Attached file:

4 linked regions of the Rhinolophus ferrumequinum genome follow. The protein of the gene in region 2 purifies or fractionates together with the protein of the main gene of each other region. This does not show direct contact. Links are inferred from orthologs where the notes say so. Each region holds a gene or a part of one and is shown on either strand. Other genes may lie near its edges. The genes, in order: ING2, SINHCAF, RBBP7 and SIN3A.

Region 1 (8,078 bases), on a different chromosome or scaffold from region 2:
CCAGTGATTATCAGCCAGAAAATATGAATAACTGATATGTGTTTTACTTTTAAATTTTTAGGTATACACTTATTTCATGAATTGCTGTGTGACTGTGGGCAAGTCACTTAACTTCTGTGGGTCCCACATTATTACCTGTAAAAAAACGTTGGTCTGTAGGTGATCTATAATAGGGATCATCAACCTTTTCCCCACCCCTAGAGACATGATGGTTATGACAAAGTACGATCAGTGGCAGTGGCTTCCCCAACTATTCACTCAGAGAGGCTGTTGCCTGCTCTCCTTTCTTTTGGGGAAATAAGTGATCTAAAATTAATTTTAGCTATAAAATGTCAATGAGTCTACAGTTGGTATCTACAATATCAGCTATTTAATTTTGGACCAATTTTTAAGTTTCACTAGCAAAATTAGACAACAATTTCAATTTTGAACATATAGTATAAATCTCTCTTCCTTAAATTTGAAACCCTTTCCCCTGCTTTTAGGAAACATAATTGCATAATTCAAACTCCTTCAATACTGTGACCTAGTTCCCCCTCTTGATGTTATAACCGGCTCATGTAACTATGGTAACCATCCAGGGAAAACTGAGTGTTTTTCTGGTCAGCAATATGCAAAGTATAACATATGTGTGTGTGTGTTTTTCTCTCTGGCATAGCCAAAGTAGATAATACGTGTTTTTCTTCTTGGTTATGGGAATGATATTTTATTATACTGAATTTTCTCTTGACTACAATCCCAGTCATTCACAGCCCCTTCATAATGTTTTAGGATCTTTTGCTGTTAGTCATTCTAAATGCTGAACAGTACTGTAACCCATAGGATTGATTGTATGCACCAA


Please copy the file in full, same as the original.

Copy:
4 linked regions of the Rhinolophus ferrumequinum genome follow. The protein of the gene in region 2 purifies or fractionates together with the protein of the main gene of each other region. This does not show direct contact. Links are inferred from orthologs where the notes say so. Each region holds a gene or a part of one and is shown on either strand. Other genes may lie near its edges. The genes, in order: ING2, SINHCAF, RBBP7 and SIN3A.

Region 1 (8,078 bases), on a different chromosome or scaffold from region 2:
CCAGTGATTATCAGCCAGAAAATATGAATAACTGATATGTGTTTTACTTTTAAATTTTTAGGTATACACTTATTTCATGAATTGCTGTGTGACTGTGGGCAAGTCACTTAACTTCTGTGGGTCCCACATTATTACCTGTAAAAAAACGTTGGTCTGTAGGTGATCTATAATAGGGATCATCAACCTTTTCCCCACCCCTAGAGACATGATGGTTATGACAAAGTACGATCAGTGGCAGTGGCTTCCCCAACTATTCACTCAGAGAGGCTGTTGCCTGCTCTCCTTTCTTTTGGGGAAATAAGTGATCTAAAATTAATTTTAGCTATAAAATGTCAATGAGTCTACAGTTGGTATCTACAATATCAGCTATTTAATTTTGGACCAATTTTTAAGTTTCACTAGCAAAATTAGACAACAATTTCAATTTTGAACATATAGTATAAATCTCTCTTCCTTAAATTTGAAACCCTTTCCCCTGCTTTTAGGAAACATAATTGCATAATTCAAACTCCTTCAATACTGTGACCTAGTTCCCCCTCTTGATGTTATAACCGGCTCATGTAACTATGGTAACCATCCAGGGAAAACTGAGTGTTTTTCTGGTCAGCAATATGCAAAGTATAACATATGTGTGTGTGTGTTTTTCTCTCTGGCATAGCCAAAGTAGATAATACGTGTTTTTCTTCTTGGTTATGGGAATGATATTTTATTATACTGAATTTTCTCTTGACTACAATCCCAGTCATTCACAGCCCCTTCATAATGTTTTAGGATCTTTTGCTGTTAGTCATTCTAAATGCTGAACAGTACTGTAACCCATAGGATTGATTGTATGCACCAA